In parallel Australia the market has gone mad

Posted on 9/04/2014  
In parallel Australia the market has gone mad

There’s a parallel universe in which Australian real estate has gone mad.

In this universe, the market changes almost every month. One month it’s white hot, the next it’s paused, the one after it’s rampant, the one following it’s off the boil and a month later it’s a bubble.

Not surprisingly, the citizens of the alternative universe Australia live in a state of constant flux and confusion. No one has a clue what’s really going on, least of all the people who write for the parallel media. In this world, you get to create your own reality by making things up.

Another significant difference in this parallel universe is that there are only two population centres in Australia, one called Sydney and the other Melbourne.

Actually, it’s not clear whether there are no other inhabits in alternative Australia outside the big two - or just that it’s been decided they don’t count, so anything that happens there is ignored.

Anyway, in parallel Australia the property market peaked back in October. That’s according to a company that mangles numbers called Ridiculously Premature Data. But then the market surged again until, in February, it went off the boil, and Ridiculously Premature Data declared another peak.

Lo and behold, in this wondrous place of roller coaster real estate, the market re-surged and was rampant again in March – well, it was in the only two population centres that mattered.

Thank god we live in real Australia, where normality rules. Here it’s recognised that monthly data is misleading and therefore irrelevant, and that the long-term trends are the ones that matter.

In real Australia, it’s understood that two-thirds of the people live outside Sydney and Melbourne and that’s it’s wrong to extrapolate the Sydney experience to the whole nation.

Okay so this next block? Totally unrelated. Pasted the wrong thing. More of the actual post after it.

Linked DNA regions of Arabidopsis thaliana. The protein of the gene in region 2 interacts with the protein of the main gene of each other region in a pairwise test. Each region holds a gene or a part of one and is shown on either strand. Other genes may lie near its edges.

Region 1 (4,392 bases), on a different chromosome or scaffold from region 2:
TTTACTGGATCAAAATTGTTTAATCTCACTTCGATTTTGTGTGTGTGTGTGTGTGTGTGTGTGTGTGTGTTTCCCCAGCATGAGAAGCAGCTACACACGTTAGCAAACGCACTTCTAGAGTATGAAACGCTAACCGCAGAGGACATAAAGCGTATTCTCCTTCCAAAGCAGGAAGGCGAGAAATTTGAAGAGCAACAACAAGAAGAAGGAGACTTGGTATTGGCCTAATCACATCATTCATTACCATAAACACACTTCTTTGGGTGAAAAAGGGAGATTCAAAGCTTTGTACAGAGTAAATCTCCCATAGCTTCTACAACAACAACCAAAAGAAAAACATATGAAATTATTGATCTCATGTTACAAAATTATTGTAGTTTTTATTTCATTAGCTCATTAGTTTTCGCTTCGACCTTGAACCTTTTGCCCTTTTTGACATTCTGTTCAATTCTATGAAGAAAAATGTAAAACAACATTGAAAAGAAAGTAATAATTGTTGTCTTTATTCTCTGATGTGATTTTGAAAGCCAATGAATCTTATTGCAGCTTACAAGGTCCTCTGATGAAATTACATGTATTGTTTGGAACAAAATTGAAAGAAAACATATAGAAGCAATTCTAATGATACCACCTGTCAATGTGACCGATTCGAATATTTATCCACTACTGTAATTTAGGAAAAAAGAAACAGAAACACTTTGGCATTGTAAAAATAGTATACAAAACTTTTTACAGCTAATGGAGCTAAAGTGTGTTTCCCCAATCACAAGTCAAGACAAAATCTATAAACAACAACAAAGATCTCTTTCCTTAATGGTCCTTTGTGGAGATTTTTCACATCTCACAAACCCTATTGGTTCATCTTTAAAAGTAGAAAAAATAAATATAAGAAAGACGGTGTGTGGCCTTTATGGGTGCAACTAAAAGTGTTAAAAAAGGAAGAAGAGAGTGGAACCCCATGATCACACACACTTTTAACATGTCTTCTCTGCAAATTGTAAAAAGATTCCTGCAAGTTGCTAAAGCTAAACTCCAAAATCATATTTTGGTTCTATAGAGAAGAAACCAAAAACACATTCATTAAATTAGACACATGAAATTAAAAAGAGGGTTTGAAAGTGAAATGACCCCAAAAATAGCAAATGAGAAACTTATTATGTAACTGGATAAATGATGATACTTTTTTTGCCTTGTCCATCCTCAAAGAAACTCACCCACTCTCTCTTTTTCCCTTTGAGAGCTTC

It’s recognised that, in the past 12 months, six of the eight capital cities have had price growth of 4.8% or less – and therefore it’s wrong to suggest that price growth is rampant across the nation.

Things that happen in the parallel universe – such as journalists declaring that interest rates must rise because there’s “record-breaking” price growth everywhere and stating that “the surge in investors, including foreign buyers, has priced first-home buyers out of the property market” – would never happen in real Australia.

In the Australia of the real universe, accuracy and balanced are cherished and only experts are allowed to write about important things like real estate.

Therefore, it’s acknowledged that the weight of evidence is that affordability is the best it’s been in 10 years and that foreign investors do not buy in the same markets as first-home buyers and therefore have no influence on the prices paid by first-timers.

In this Australia, writers don’t give emphasis to month-to-month data, which is confusing and misleading, and they don’t give credence to publicity-hungry organisations that spit dodgy data out of computers without proper scrutiny in their haste to be the first to publish, and accuracy be damned.

I must say, it’s a relief to live in the real world where the information is real, and not have to suffer the insanity of parallel Australia, where misinformation is as rampant as the property prices.

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